Like a good number of Americans I’ve taken to using social media for a number of reasons. One site that has gained a strong following lately is called Pinterest. Pinterest is a photograph driven virtual bulletin board where posters/people can view pictures on a variety of subjects some deep and meaningful, others whimsical and lighthearted. There are all sorts of categories to browse such as art, design, pets, nature, products, and of course, fashion. It reminds of a really good women’s magazine with some fun ideas and some unachievable craft or home projects that’s neat to look at but probably rare to be carried out to completion in real life.
My attraction to Pinterest began when I browsed through categories that I find interesting like organizing, home décor and do it yourself projects. It didn’t take me long to figure out that while I was looking at pictures of people’s actual homes, a good portion of these pictures might seem like just a daydream to many of us. Take the perfectly organized craft room or the large entryway with lots of storage for coats, boots, hats, and umbrellas. It’s great that some people have options like this in their homes but more often than not we’re crowded into spaces jammed with overflowing amounts of stuff and barely enough closets let alone a room to devote to hobbies. I wonder if some of these pictures are inspirational or in your face. That might depend on if you look at the glass as half full or half empty.
I began to ask myself what I was getting out of this virtual experience, hints and ideas or was I just lustfully leering at my dream kitchen? It struck me when I saw a picture of a Fisher Price toy circa early 70’s that I remember playing with. You see, I was the 9th child born and for whatever reason my parents didn’t create a memory box or save any of my schoolwork. As an adult I’ve experienced sadness and loss that not a single toy, favorite blanket or set of baby shoes exists from my childhood. I’ve even had reoccurring dreams about finding my toys!! Isn’t it fascinating that we attach memories and feelings to inanimate objects and often times at an early age?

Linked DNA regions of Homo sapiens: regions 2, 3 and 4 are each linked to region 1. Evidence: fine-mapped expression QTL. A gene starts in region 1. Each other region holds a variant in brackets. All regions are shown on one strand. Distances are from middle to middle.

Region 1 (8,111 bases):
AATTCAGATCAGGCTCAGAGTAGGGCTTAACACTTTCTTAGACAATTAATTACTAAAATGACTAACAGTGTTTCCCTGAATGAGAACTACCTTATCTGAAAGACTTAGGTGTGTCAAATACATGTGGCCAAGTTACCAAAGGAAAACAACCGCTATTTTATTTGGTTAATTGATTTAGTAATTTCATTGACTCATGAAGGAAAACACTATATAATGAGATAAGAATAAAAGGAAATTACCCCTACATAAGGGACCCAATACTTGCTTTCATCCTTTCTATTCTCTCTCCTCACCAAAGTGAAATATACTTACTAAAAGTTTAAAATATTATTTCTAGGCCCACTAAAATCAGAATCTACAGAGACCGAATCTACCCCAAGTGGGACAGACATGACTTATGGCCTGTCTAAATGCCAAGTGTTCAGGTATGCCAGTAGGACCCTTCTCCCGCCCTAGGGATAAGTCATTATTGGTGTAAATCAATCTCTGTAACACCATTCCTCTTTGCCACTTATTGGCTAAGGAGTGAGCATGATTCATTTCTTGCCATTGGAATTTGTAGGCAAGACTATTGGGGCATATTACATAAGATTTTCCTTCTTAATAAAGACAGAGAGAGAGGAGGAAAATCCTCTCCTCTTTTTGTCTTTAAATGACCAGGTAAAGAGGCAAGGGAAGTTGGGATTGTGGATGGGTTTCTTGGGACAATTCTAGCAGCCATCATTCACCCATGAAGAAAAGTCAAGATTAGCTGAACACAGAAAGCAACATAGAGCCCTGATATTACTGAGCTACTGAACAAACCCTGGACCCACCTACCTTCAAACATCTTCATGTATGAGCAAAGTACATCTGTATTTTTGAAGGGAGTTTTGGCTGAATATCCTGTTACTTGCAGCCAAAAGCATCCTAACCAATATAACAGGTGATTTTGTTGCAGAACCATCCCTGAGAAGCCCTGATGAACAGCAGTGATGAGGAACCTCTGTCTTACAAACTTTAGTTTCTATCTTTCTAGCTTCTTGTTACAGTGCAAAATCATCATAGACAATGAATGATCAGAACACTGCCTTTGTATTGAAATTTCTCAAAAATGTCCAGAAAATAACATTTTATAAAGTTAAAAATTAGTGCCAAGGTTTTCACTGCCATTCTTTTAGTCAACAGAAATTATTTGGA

I realized long ago that I can’t have my toys back but I can use pictures of some of my playthings to reawaken old memories, to visit the past while very much living in the present. I’ve often advised clients to take pictures of items they have trouble letting go of and this works really well for children with 3D artwork/crafts that take up tons of room. So I’m going to use photography and sites like Pinterest to inspire, to play, to learn, to reminisce and I’m not going to feel guilty for wasting a little time surfing through pictures of my dream kitchen. We can all dream can’t we?